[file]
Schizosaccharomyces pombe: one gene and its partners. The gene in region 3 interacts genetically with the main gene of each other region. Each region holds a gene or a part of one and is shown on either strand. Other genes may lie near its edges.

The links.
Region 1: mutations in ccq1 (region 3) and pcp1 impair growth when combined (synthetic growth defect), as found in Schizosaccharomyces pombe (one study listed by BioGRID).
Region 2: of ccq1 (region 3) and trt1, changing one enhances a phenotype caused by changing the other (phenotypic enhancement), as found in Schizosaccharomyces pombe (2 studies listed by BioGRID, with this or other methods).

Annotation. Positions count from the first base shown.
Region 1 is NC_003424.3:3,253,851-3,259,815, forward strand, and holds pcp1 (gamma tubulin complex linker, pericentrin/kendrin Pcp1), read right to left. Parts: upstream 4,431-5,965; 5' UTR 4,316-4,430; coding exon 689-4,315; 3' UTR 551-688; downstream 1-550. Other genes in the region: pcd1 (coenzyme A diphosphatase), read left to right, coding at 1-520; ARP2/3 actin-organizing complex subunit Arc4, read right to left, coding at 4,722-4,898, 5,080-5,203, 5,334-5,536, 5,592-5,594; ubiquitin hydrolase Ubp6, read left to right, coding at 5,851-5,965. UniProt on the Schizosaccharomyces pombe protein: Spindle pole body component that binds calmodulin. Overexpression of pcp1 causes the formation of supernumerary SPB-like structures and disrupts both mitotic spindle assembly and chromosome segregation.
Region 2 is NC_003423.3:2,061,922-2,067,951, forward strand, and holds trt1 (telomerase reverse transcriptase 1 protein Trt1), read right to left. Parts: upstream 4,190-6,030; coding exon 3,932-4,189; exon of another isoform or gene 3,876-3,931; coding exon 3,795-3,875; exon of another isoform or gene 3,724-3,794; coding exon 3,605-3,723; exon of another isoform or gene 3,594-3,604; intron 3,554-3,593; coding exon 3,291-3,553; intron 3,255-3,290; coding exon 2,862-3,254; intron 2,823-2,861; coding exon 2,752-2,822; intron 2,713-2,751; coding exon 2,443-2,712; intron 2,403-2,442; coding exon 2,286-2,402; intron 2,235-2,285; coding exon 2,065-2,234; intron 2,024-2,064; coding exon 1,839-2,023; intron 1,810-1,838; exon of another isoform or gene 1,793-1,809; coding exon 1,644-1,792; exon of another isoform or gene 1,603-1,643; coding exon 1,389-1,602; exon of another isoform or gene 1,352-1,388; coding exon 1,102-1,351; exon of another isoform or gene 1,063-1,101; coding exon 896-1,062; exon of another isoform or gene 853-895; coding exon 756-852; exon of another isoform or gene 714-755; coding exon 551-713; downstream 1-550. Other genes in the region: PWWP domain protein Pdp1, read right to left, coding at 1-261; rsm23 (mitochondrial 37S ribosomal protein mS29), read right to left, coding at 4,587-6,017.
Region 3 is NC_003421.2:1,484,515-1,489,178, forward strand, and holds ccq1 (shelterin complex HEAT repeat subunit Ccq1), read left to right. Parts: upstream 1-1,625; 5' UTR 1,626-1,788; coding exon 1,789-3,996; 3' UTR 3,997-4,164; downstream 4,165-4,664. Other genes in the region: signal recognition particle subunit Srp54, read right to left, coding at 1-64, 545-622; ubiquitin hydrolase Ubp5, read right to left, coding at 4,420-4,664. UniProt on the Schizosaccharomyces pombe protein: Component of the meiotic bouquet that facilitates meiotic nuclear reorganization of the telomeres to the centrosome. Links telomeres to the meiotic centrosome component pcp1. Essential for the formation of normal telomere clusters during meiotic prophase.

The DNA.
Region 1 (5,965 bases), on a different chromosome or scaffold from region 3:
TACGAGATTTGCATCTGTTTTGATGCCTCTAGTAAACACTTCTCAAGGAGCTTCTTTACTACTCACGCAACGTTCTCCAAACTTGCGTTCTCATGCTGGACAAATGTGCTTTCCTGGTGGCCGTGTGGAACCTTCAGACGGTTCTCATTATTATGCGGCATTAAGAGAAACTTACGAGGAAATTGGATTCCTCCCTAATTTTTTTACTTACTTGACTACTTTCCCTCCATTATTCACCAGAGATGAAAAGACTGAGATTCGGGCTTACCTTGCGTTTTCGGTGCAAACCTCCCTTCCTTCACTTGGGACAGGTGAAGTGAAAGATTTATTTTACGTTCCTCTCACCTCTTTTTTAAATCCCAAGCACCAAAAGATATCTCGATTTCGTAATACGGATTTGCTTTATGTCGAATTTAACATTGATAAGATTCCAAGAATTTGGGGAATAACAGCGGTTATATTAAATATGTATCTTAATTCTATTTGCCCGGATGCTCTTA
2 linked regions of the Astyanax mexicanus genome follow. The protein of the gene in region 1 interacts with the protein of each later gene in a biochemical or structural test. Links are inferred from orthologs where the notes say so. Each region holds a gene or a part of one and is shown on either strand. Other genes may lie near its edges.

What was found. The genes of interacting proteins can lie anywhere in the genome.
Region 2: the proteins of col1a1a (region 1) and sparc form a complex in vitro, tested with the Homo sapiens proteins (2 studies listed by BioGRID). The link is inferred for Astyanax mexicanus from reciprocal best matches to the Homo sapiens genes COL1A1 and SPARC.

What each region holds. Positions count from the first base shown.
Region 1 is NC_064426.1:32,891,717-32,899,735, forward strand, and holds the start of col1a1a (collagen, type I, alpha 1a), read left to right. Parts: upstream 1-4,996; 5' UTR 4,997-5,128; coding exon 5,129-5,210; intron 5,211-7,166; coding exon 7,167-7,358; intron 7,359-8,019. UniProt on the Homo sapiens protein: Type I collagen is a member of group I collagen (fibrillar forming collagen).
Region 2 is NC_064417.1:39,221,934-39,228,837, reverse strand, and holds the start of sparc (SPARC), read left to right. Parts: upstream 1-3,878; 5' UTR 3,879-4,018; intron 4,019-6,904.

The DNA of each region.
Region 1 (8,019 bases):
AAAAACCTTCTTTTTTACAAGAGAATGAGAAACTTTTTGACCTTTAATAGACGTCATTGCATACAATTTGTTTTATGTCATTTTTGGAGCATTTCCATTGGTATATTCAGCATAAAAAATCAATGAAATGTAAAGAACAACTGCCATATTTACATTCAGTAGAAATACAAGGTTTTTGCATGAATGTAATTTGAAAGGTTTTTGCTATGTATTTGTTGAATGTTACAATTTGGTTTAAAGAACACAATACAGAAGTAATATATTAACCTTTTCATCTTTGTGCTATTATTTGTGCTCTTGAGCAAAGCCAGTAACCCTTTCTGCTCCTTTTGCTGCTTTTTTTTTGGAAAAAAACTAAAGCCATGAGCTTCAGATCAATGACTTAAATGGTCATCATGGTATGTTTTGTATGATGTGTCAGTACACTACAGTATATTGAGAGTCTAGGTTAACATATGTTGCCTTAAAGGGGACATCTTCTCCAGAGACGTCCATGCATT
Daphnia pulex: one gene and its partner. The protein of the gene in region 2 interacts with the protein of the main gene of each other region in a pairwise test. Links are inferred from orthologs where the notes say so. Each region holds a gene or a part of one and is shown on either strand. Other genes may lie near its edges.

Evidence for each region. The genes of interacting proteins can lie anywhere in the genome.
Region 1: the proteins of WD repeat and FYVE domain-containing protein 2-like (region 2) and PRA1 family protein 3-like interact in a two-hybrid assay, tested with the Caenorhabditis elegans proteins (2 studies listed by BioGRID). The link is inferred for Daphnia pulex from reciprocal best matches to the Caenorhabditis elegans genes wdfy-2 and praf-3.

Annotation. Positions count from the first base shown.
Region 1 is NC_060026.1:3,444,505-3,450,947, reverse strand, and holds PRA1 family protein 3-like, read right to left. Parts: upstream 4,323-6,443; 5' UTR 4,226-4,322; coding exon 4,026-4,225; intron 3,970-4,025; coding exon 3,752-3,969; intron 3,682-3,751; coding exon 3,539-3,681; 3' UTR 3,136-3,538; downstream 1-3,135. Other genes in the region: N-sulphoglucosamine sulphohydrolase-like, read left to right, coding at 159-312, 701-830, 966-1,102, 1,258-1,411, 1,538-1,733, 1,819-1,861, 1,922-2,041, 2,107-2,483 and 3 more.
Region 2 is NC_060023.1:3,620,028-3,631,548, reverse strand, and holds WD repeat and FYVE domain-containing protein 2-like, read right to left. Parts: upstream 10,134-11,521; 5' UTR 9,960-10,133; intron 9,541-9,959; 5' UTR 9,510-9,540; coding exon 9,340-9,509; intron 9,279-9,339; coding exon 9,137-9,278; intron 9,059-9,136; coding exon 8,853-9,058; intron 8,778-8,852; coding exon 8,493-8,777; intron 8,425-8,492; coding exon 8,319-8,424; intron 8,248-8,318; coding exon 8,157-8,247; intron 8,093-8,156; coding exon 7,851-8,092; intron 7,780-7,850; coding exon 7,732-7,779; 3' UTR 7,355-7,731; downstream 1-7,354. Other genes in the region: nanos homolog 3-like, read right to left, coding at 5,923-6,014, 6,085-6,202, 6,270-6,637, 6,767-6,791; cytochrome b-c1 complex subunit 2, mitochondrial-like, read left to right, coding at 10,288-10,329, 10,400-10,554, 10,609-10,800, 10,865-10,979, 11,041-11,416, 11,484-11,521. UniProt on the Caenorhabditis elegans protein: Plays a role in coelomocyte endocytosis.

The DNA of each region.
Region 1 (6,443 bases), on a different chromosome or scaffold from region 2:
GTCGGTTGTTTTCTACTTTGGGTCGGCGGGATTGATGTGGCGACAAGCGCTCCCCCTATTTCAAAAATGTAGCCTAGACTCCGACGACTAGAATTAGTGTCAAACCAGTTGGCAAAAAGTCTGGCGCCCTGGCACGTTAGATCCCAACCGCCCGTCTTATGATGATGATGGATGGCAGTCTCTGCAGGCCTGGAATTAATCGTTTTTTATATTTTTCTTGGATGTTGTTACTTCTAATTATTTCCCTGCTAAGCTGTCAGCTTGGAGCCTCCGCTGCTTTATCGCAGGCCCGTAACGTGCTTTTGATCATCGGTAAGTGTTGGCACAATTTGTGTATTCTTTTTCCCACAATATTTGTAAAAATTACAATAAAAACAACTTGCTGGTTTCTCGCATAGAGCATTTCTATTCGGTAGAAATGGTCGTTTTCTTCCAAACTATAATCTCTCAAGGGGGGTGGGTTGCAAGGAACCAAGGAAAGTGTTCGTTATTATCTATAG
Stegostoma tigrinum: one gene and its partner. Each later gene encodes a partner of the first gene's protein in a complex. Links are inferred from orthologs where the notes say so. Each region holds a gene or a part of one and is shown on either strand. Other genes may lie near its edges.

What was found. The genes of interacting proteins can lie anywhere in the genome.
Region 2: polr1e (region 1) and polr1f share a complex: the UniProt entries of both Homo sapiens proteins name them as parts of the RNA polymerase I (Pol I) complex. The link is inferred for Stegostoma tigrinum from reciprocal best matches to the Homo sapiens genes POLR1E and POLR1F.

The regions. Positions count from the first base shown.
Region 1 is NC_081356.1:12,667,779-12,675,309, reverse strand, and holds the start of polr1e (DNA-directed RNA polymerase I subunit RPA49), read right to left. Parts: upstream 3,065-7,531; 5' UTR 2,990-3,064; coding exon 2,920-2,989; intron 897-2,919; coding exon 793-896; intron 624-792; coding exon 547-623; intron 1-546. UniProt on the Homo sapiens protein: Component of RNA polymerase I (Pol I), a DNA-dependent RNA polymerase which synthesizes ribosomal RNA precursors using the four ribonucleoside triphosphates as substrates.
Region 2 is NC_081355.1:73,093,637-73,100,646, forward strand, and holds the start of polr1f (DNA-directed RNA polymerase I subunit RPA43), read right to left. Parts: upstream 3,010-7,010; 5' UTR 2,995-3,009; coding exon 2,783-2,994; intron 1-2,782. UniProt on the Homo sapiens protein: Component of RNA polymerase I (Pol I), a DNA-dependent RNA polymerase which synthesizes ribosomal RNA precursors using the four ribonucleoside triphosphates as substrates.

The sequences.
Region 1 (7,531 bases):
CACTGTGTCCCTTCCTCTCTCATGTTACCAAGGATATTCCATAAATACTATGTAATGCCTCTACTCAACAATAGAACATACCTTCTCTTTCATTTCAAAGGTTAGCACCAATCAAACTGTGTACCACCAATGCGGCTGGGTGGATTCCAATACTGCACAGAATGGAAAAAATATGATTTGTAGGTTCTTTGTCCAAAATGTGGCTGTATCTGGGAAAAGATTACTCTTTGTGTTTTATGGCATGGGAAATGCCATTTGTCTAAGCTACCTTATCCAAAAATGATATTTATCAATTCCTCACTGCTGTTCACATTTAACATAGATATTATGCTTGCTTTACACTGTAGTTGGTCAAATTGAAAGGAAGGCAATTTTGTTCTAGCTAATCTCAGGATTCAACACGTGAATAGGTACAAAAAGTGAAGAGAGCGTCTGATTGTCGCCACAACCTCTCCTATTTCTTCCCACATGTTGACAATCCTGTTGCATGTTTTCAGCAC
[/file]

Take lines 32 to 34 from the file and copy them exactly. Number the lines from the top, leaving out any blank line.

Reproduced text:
Region 2: polr1e (region 1) and polr1f share a complex: the UniProt entries of both Homo sapiens proteins name them as parts of the RNA polymerase I (Pol I) complex. The link is inferred for Stegostoma tigrinum from reciprocal best matches to the Homo sapiens genes POLR1E and POLR1F.

The regions. Positions count from the first base shown.
Region 1 is NC_081356.1:12,667,779-12,675,309, reverse strand, and holds the start of polr1e (DNA-directed RNA polymerase I subunit RPA49), read right to left. Parts: upstream 3,065-7,531; 5' UTR 2,990-3,064; coding exon 2,920-2,989; intron 897-2,919; coding exon 793-896; intron 624-792; coding exon 547-623; intron 1-546. UniProt on the Homo sapiens protein: Component of RNA polymerase I (Pol I), a DNA-dependent RNA polymerase which synthesizes ribosomal RNA precursors using the four ribonucleoside triphosphates as substrates.